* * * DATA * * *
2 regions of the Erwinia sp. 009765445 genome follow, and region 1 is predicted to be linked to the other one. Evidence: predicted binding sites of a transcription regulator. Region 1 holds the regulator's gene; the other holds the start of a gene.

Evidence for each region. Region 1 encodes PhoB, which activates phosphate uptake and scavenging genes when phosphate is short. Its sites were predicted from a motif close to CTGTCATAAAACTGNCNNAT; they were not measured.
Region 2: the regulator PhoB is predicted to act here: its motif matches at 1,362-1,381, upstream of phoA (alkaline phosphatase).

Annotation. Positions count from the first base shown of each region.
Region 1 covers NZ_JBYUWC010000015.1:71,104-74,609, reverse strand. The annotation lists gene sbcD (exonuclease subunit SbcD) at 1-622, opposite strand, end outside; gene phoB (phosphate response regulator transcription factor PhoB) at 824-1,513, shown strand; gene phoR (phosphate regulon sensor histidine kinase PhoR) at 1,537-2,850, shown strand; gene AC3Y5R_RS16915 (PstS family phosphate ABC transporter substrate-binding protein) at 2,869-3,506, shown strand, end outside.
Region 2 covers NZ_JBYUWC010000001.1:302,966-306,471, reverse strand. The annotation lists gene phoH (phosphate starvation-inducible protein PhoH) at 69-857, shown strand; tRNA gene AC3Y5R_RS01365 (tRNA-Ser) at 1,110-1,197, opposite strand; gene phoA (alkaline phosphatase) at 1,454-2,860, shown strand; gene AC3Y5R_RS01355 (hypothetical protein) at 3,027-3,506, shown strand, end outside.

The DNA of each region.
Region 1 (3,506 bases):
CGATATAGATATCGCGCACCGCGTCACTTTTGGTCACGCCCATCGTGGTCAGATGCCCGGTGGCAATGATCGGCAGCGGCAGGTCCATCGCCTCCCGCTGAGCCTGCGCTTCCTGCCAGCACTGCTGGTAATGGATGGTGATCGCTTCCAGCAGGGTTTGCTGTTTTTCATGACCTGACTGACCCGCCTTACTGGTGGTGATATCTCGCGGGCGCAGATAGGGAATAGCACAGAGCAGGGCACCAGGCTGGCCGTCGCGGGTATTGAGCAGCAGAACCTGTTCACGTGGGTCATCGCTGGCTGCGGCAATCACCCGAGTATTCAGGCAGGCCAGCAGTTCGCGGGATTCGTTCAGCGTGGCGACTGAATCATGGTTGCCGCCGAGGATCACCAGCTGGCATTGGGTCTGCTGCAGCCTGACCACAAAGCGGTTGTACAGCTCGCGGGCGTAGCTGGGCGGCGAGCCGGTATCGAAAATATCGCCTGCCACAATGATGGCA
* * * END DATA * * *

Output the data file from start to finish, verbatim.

2 regions of the Erwinia sp. 009765445 genome follow, and region 1 is predicted to be linked to the other one. Evidence: predicted binding sites of a transcription regulator. Region 1 holds the regulator's gene; the other holds the start of a gene.

Evidence for each region. Region 1 encodes PhoB, which activates phosphate uptake and scavenging genes when phosphate is short. Its sites were predicted from a motif close to CTGTCATAAAACTGNCNNAT; they were not measured.
Region 2: the regulator PhoB is predicted to act here: its motif matches at 1,362-1,381, upstream of phoA (alkaline phosphatase).

Annotation. Positions count from the first base shown of each region.
Region 1 covers NZ_JBYUWC010000015.1:71,104-74,609, reverse strand. The annotation lists gene sbcD (exonuclease subunit SbcD) at 1-622, opposite strand, end outside; gene phoB (phosphate response regulator transcription factor PhoB) at 824-1,513, shown strand; gene phoR (phosphate regulon sensor histidine kinase PhoR) at 1,537-2,850, shown strand; gene AC3Y5R_RS16915 (PstS family phosphate ABC transporter substrate-binding protein) at 2,869-3,506, shown strand, end outside.
Region 2 covers NZ_JBYUWC010000001.1:302,966-306,471, reverse strand. The annotation lists gene phoH (phosphate starvation-inducible protein PhoH) at 69-857, shown strand; tRNA gene AC3Y5R_RS01365 (tRNA-Ser) at 1,110-1,197, opposite strand; gene phoA (alkaline phosphatase) at 1,454-2,860, shown strand; gene AC3Y5R_RS01355 (hypothetical protein) at 3,027-3,506, shown strand, end outside.

The DNA of each region.
Region 1 (3,506 bases):
CGATATAGATATCGCGCACCGCGTCACTTTTGGTCACGCCCATCGTGGTCAGATGCCCGGTGGCAATGATCGGCAGCGGCAGGTCCATCGCCTCCCGCTGAGCCTGCGCTTCCTGCCAGCACTGCTGGTAATGGATGGTGATCGCTTCCAGCAGGGTTTGCTGTTTTTCATGACCTGACTGACCCGCCTTACTGGTGGTGATATCTCGCGGGCGCAGATAGGGAATAGCACAGAGCAGGGCACCAGGCTGGCCGTCGCGGGTATTGAGCAGCAGAACCTGTTCACGTGGGTCATCGCTGGCTGCGGCAATCACCCGAGTATTCAGGCAGGCCAGCAGTTCGCGGGATTCGTTCAGCGTGGCGACTGAATCATGGTTGCCGCCGAGGATCACCAGCTGGCATTGGGTCTGCTGCAGCCTGACCACAAAGCGGTTGTACAGCTCGCGGGCGTAGCTGGGCGGCGAGCCGGTATCGAAAATATCGCCTGCCACAATGATGGCA